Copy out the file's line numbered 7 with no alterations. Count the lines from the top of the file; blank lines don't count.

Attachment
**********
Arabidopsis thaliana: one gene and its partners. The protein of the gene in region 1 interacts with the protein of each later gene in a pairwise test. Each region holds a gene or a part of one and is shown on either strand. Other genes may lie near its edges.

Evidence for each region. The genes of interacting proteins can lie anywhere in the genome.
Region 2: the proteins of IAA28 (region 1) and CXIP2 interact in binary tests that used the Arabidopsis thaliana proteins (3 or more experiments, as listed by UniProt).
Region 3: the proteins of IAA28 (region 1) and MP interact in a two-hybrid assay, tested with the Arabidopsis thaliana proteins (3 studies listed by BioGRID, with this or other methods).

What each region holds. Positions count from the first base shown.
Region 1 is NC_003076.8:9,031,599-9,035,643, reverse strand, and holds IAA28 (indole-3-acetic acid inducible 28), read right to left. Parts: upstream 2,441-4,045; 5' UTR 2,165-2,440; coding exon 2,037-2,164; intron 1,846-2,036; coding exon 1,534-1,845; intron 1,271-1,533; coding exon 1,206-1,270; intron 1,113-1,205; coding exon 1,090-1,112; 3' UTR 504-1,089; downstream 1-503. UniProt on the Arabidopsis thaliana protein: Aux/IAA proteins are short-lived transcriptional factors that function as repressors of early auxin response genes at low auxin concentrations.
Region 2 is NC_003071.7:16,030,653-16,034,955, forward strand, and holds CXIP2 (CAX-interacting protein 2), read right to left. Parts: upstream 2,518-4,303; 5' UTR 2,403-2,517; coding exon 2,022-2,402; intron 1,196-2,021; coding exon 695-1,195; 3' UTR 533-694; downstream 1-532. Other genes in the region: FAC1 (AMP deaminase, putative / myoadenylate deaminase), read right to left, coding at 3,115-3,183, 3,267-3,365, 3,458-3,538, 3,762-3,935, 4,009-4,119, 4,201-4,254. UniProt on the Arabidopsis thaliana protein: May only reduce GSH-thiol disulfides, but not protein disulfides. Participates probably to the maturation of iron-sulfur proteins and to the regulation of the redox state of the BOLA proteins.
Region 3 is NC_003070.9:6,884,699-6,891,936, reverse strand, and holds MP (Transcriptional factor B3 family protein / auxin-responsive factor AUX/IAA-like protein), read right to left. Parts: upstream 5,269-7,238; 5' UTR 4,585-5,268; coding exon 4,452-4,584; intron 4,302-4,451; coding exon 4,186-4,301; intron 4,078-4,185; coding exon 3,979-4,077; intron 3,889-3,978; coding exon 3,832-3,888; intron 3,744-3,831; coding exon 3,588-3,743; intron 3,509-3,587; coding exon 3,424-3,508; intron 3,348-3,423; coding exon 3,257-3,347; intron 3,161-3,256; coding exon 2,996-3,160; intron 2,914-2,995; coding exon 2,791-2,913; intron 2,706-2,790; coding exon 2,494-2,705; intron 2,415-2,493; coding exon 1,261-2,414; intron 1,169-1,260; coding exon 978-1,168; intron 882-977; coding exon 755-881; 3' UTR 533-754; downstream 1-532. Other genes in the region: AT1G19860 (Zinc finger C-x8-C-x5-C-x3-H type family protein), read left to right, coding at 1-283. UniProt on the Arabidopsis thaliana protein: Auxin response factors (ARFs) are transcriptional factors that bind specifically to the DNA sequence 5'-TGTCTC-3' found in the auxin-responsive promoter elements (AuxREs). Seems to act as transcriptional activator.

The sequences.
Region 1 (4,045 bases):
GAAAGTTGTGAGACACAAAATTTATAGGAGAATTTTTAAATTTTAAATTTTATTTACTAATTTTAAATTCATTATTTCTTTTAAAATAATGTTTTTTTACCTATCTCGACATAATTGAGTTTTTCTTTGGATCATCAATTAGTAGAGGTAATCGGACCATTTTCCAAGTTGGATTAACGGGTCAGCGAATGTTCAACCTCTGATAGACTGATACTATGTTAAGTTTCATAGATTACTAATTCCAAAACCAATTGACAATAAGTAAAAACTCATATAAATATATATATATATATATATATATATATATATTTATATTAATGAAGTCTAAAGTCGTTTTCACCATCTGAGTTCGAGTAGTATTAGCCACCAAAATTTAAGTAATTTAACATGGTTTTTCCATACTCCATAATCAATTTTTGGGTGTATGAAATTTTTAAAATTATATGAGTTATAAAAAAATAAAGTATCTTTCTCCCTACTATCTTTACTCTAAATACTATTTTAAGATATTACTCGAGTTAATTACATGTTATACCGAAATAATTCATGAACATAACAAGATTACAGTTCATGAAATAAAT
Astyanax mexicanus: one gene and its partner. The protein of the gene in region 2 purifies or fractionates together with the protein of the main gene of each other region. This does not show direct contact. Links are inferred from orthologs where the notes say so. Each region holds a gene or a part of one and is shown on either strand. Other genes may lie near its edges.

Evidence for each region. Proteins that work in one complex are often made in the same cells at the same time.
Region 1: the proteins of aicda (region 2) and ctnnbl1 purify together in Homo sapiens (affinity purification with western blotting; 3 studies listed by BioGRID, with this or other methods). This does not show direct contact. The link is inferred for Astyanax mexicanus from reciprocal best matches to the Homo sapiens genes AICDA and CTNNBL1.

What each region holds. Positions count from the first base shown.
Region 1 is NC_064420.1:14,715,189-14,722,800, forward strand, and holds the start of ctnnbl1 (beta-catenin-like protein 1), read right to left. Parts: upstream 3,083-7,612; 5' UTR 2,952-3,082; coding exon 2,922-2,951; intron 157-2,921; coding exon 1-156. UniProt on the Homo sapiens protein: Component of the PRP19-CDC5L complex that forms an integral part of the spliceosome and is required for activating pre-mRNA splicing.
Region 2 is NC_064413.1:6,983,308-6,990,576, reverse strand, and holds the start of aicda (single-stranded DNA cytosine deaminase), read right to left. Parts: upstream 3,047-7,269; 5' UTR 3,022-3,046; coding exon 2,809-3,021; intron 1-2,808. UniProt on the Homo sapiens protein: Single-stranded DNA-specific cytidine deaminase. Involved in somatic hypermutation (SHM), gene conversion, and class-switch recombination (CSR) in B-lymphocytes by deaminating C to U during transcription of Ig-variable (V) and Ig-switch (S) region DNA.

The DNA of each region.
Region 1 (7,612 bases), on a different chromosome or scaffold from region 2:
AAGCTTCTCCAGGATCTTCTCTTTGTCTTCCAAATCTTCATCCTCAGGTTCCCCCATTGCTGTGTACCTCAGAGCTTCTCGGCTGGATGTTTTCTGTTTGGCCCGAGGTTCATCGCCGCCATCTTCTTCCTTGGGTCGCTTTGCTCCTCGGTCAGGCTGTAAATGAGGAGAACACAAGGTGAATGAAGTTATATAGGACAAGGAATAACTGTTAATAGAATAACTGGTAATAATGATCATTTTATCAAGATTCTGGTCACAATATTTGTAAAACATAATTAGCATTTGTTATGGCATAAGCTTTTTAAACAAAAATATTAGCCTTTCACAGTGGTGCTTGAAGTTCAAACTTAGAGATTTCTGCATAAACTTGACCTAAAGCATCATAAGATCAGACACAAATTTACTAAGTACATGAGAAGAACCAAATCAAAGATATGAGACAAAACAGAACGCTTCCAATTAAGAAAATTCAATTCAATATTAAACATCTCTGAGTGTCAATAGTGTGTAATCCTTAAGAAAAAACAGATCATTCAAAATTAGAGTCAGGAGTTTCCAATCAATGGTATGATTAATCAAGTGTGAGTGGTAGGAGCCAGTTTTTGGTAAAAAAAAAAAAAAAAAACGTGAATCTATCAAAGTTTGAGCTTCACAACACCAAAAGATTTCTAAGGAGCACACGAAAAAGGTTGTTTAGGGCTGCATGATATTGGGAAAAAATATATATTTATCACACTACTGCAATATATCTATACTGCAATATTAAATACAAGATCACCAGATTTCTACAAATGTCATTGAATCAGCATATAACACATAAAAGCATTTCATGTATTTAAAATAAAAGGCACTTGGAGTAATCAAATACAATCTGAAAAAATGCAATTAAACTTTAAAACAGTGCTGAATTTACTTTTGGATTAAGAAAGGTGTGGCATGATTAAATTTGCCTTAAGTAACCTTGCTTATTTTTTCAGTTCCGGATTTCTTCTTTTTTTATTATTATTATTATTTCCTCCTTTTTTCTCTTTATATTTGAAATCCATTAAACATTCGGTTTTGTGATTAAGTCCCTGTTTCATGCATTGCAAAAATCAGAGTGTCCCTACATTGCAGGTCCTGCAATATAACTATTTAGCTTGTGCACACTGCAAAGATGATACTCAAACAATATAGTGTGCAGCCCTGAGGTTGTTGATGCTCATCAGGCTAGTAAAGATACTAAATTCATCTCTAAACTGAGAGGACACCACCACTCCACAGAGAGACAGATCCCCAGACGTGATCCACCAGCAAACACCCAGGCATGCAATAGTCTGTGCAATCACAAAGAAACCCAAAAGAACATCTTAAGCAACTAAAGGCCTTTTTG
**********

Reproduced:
Region 2 is NC_003071.7:16,030,653-16,034,955, forward strand, and holds CXIP2 (CAX-interacting protein 2), read right to left. Parts: upstream 2,518-4,303; 5' UTR 2,403-2,517; coding exon 2,022-2,402; intron 1,196-2,021; coding exon 695-1,195; 3' UTR 533-694; downstream 1-532. Other genes in the region: FAC1 (AMP deaminase, putative / myoadenylate deaminase), read right to left, coding at 3,115-3,183, 3,267-3,365, 3,458-3,538, 3,762-3,935, 4,009-4,119, 4,201-4,254. UniProt on the Arabidopsis thaliana protein: May only reduce GSH-thiol disulfides, but not protein disulfides. Participates probably to the maturation of iron-sulfur proteins and to the regulation of the redox state of the BOLA proteins.